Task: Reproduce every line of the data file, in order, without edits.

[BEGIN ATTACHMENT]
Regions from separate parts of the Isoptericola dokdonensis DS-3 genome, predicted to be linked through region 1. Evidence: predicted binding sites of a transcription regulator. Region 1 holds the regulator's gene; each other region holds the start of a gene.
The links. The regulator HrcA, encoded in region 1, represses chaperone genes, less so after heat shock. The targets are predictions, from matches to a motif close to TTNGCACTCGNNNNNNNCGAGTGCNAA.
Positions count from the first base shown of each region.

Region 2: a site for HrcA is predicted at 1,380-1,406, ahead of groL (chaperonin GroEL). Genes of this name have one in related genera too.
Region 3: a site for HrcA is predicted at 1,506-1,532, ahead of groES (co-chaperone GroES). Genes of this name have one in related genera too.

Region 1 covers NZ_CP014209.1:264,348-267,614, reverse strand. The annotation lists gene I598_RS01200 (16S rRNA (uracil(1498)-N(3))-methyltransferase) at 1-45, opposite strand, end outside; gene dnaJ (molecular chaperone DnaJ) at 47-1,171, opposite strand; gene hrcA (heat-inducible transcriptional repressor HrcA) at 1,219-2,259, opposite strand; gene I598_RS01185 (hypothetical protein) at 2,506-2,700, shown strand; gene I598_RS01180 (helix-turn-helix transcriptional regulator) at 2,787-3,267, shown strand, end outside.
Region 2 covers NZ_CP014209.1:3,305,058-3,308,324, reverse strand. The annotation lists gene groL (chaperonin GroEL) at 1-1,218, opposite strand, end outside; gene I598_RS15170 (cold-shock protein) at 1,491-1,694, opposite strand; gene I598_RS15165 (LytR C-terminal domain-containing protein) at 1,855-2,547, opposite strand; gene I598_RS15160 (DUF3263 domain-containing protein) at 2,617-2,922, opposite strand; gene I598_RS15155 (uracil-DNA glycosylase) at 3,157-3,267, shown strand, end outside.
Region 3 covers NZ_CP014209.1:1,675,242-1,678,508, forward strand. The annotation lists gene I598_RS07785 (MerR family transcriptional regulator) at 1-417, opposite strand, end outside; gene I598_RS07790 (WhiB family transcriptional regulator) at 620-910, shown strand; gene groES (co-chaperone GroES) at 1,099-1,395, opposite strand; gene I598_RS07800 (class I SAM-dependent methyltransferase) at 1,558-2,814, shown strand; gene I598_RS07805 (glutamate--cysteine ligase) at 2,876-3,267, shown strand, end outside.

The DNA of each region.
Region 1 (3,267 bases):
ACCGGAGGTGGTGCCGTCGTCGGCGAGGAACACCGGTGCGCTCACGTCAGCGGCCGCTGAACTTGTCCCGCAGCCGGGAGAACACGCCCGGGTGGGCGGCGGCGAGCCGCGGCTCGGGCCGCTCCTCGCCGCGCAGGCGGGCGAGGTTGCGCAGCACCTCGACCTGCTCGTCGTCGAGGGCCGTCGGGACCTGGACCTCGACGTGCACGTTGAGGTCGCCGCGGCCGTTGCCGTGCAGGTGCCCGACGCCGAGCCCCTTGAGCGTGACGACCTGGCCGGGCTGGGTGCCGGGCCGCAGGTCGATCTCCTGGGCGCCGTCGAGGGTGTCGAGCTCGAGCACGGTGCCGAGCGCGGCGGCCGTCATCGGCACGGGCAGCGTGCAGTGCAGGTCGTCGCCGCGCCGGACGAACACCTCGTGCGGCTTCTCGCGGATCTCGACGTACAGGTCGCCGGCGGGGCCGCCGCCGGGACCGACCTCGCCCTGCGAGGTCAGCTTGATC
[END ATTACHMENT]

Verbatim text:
Regions from separate parts of the Isoptericola dokdonensis DS-3 genome, predicted to be linked through region 1. Evidence: predicted binding sites of a transcription regulator. Region 1 holds the regulator's gene; each other region holds the start of a gene.
The links. The regulator HrcA, encoded in region 1, represses chaperone genes, less so after heat shock. The targets are predictions, from matches to a motif close to TTNGCACTCGNNNNNNNCGAGTGCNAA.
Positions count from the first base shown of each region.

Region 2: a site for HrcA is predicted at 1,380-1,406, ahead of groL (chaperonin GroEL). Genes of this name have one in related genera too.
Region 3: a site for HrcA is predicted at 1,506-1,532, ahead of groES (co-chaperone GroES). Genes of this name have one in related genera too.

Region 1 covers NZ_CP014209.1:264,348-267,614, reverse strand. The annotation lists gene I598_RS01200 (16S rRNA (uracil(1498)-N(3))-methyltransferase) at 1-45, opposite strand, end outside; gene dnaJ (molecular chaperone DnaJ) at 47-1,171, opposite strand; gene hrcA (heat-inducible transcriptional repressor HrcA) at 1,219-2,259, opposite strand; gene I598_RS01185 (hypothetical protein) at 2,506-2,700, shown strand; gene I598_RS01180 (helix-turn-helix transcriptional regulator) at 2,787-3,267, shown strand, end outside.
Region 2 covers NZ_CP014209.1:3,305,058-3,308,324, reverse strand. The annotation lists gene groL (chaperonin GroEL) at 1-1,218, opposite strand, end outside; gene I598_RS15170 (cold-shock protein) at 1,491-1,694, opposite strand; gene I598_RS15165 (LytR C-terminal domain-containing protein) at 1,855-2,547, opposite strand; gene I598_RS15160 (DUF3263 domain-containing protein) at 2,617-2,922, opposite strand; gene I598_RS15155 (uracil-DNA glycosylase) at 3,157-3,267, shown strand, end outside.
Region 3 covers NZ_CP014209.1:1,675,242-1,678,508, forward strand. The annotation lists gene I598_RS07785 (MerR family transcriptional regulator) at 1-417, opposite strand, end outside; gene I598_RS07790 (WhiB family transcriptional regulator) at 620-910, shown strand; gene groES (co-chaperone GroES) at 1,099-1,395, opposite strand; gene I598_RS07800 (class I SAM-dependent methyltransferase) at 1,558-2,814, shown strand; gene I598_RS07805 (glutamate--cysteine ligase) at 2,876-3,267, shown strand, end outside.

The DNA of each region.
Region 1 (3,267 bases):
ACCGGAGGTGGTGCCGTCGTCGGCGAGGAACACCGGTGCGCTCACGTCAGCGGCCGCTGAACTTGTCCCGCAGCCGGGAGAACACGCCCGGGTGGGCGGCGGCGAGCCGCGGCTCGGGCCGCTCCTCGCCGCGCAGGCGGGCGAGGTTGCGCAGCACCTCGACCTGCTCGTCGTCGAGGGCCGTCGGGACCTGGACCTCGACGTGCACGTTGAGGTCGCCGCGGCCGTTGCCGTGCAGGTGCCCGACGCCGAGCCCCTTGAGCGTGACGACCTGGCCGGGCTGGGTGCCGGGCCGCAGGTCGATCTCCTGGGCGCCGTCGAGGGTGTCGAGCTCGAGCACGGTGCCGAGCGCGGCGGCCGTCATCGGCACGGGCAGCGTGCAGTGCAGGTCGTCGCCGCGCCGGACGAACACCTCGTGCGGCTTCTCGCGGATCTCGACGTACAGGTCGCCGGCGGGGCCGCCGCCGGGACCGACCTCGCCCTGCGAGGTCAGCTTGATC